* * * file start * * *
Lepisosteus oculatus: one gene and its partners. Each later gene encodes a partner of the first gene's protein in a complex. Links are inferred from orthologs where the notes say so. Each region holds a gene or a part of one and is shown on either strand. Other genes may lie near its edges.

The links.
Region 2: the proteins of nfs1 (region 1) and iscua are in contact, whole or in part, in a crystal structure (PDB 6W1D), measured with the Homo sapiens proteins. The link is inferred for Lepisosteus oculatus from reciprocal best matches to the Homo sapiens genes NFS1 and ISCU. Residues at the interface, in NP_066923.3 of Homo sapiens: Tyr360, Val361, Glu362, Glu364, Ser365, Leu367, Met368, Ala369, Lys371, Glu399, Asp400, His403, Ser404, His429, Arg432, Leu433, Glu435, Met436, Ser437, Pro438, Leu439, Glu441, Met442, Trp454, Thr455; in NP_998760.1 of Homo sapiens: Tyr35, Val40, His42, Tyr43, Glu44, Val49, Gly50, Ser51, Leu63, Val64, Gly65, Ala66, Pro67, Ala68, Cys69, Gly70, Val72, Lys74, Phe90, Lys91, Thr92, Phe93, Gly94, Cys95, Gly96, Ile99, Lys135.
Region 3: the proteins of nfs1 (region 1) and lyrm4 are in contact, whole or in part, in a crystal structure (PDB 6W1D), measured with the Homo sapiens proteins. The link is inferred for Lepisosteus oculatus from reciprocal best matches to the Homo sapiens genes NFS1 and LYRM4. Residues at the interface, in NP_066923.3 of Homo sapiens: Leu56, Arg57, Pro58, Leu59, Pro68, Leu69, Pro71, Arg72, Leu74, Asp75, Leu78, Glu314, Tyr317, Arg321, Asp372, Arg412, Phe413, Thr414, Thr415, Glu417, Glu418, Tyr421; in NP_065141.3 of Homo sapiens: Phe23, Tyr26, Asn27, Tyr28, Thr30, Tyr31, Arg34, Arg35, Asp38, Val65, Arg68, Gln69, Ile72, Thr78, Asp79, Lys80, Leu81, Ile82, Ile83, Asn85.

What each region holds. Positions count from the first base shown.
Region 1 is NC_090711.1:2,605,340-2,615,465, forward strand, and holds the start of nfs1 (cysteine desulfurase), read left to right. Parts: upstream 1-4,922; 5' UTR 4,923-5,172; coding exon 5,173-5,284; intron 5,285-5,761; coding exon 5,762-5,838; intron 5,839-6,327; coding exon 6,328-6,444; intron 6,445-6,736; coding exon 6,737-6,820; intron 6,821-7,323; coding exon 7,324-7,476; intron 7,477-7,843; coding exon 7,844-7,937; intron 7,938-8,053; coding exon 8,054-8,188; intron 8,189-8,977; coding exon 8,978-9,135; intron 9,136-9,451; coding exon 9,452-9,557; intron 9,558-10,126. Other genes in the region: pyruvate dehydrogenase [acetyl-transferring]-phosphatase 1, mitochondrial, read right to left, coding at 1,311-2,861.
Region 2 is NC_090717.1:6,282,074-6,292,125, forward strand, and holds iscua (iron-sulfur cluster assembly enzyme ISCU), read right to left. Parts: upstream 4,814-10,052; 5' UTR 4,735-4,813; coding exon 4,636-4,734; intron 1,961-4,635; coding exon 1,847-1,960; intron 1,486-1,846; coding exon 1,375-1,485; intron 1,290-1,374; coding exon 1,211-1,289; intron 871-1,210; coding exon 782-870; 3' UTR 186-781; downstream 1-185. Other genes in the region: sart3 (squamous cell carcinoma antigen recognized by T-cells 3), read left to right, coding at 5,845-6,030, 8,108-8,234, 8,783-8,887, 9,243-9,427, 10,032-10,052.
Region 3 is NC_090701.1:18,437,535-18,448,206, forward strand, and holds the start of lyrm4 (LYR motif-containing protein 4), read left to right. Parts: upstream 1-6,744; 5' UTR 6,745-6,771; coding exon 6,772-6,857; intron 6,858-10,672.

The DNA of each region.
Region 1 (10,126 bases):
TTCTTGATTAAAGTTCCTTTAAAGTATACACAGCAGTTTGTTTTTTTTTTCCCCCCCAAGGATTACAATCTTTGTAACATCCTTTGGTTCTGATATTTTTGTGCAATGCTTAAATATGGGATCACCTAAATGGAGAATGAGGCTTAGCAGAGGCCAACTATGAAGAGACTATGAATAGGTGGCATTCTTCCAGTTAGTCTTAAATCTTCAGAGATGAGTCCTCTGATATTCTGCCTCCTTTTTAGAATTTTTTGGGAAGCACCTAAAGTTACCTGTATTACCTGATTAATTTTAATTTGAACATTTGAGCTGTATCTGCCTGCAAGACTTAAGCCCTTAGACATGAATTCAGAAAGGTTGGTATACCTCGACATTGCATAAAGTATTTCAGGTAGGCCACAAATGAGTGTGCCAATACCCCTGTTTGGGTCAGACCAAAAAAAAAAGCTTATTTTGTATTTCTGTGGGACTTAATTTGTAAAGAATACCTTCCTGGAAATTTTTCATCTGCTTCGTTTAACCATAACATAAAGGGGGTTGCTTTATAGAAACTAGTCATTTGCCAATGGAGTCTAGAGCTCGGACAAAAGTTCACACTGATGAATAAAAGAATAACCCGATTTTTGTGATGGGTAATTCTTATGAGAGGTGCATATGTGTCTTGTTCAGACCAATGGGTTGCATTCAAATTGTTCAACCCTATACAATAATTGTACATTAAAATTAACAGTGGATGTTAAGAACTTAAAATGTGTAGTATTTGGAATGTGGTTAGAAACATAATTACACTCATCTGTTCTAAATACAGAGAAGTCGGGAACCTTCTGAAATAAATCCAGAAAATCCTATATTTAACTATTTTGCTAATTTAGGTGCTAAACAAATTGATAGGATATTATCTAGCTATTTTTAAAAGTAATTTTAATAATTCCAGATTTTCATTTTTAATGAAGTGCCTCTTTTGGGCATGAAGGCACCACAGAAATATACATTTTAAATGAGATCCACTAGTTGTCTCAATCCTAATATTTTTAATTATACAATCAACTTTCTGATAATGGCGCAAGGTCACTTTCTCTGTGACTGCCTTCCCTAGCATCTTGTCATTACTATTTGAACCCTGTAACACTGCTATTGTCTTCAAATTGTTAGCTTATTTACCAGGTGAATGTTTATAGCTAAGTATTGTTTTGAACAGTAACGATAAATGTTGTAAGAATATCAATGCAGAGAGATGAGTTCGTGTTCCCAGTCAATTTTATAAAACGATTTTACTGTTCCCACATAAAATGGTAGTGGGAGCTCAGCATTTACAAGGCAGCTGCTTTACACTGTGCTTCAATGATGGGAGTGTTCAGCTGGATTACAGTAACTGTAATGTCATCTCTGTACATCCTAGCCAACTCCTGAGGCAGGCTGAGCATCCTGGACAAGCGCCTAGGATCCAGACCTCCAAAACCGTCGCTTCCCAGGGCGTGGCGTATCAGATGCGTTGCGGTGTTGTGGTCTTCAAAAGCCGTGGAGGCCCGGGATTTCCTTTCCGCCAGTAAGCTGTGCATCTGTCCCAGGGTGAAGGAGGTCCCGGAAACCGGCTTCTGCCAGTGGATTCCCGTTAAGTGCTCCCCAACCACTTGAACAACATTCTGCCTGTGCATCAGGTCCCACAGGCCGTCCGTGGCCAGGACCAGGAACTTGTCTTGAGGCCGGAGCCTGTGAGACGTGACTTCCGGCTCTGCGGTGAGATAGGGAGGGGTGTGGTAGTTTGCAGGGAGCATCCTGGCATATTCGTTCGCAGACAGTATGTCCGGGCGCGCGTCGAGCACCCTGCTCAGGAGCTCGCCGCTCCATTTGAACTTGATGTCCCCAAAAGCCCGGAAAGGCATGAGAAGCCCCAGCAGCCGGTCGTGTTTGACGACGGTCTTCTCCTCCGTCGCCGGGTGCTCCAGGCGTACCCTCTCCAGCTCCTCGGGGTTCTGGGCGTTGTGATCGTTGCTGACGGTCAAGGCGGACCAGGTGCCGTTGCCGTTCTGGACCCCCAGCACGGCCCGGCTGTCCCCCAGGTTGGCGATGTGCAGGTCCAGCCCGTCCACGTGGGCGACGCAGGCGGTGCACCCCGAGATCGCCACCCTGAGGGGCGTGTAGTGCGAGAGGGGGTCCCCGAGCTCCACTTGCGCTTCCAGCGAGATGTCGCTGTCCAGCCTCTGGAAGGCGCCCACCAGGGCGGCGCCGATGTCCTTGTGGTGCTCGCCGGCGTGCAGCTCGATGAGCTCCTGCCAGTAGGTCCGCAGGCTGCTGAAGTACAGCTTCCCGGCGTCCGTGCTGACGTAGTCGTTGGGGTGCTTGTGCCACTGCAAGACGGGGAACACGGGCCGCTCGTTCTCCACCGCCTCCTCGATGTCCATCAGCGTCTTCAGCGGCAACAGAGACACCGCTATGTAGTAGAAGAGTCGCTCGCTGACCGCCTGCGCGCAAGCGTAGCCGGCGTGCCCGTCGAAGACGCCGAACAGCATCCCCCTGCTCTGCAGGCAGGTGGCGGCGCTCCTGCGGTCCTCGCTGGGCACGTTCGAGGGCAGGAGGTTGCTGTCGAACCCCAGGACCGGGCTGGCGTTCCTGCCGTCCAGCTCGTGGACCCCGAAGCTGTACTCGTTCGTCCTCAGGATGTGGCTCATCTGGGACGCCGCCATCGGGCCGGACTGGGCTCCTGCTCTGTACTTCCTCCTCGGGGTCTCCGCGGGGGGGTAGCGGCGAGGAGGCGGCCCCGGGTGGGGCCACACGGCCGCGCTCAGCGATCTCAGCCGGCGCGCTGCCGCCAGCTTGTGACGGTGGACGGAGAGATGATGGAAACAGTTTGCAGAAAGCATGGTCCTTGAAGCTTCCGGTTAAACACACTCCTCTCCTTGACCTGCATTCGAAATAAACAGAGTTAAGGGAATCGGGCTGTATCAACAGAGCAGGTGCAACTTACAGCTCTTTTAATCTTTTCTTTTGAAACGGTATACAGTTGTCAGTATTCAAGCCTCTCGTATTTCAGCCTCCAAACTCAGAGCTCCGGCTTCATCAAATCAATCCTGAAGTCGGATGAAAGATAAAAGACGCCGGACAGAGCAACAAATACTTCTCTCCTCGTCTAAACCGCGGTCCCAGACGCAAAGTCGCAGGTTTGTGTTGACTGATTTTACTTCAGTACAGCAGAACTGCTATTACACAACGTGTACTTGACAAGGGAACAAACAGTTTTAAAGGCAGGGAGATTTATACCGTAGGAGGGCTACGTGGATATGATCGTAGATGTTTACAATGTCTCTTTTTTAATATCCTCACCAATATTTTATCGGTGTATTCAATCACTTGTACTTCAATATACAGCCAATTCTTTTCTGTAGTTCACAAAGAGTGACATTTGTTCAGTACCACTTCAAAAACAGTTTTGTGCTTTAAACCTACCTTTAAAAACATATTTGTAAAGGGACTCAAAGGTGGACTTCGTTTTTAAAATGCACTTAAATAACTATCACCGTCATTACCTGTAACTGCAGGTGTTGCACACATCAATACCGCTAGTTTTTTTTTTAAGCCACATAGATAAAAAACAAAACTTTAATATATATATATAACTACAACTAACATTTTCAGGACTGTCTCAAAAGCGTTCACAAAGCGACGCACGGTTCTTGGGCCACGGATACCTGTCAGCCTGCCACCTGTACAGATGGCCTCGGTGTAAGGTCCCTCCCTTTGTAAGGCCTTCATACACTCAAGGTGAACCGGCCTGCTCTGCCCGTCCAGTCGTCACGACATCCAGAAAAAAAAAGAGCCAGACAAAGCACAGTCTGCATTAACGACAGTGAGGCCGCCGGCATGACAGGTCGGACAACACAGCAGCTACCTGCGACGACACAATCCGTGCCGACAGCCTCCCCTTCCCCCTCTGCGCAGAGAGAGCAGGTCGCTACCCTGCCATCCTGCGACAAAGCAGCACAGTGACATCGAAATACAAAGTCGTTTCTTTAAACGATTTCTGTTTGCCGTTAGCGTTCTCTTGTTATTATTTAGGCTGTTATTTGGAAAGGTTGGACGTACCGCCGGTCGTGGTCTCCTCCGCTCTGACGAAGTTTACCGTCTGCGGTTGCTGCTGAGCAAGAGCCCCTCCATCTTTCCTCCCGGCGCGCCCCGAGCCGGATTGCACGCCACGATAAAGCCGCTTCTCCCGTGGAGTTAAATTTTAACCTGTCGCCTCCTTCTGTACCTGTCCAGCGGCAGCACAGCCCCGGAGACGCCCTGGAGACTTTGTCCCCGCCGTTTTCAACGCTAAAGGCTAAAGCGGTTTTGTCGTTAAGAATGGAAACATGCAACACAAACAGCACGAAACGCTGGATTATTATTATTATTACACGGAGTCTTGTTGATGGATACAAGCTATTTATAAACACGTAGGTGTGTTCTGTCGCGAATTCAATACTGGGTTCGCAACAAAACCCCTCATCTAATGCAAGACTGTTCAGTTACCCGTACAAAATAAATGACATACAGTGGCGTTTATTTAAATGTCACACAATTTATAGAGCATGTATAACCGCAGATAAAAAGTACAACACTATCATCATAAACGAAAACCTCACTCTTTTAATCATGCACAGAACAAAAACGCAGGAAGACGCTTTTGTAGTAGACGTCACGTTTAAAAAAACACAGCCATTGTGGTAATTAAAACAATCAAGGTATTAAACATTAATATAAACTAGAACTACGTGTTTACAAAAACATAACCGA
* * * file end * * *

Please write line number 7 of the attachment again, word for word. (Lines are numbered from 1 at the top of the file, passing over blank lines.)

Region 2 is NC_090717.1:6,282,074-6,292,125, forward strand, and holds iscua (iron-sulfur cluster assembly enzyme ISCU), read right to left. Parts: upstream 4,814-10,052; 5' UTR 4,735-4,813; coding exon 4,636-4,734; intron 1,961-4,635; coding exon 1,847-1,960; intron 1,486-1,846; coding exon 1,375-1,485; intron 1,290-1,374; coding exon 1,211-1,289; intron 871-1,210; coding exon 782-870; 3' UTR 186-781; downstream 1-185. Other genes in the region: sart3 (squamous cell carcinoma antigen recognized by T-cells 3), read left to right, coding at 5,845-6,030, 8,108-8,234, 8,783-8,887, 9,243-9,427, 10,032-10,052.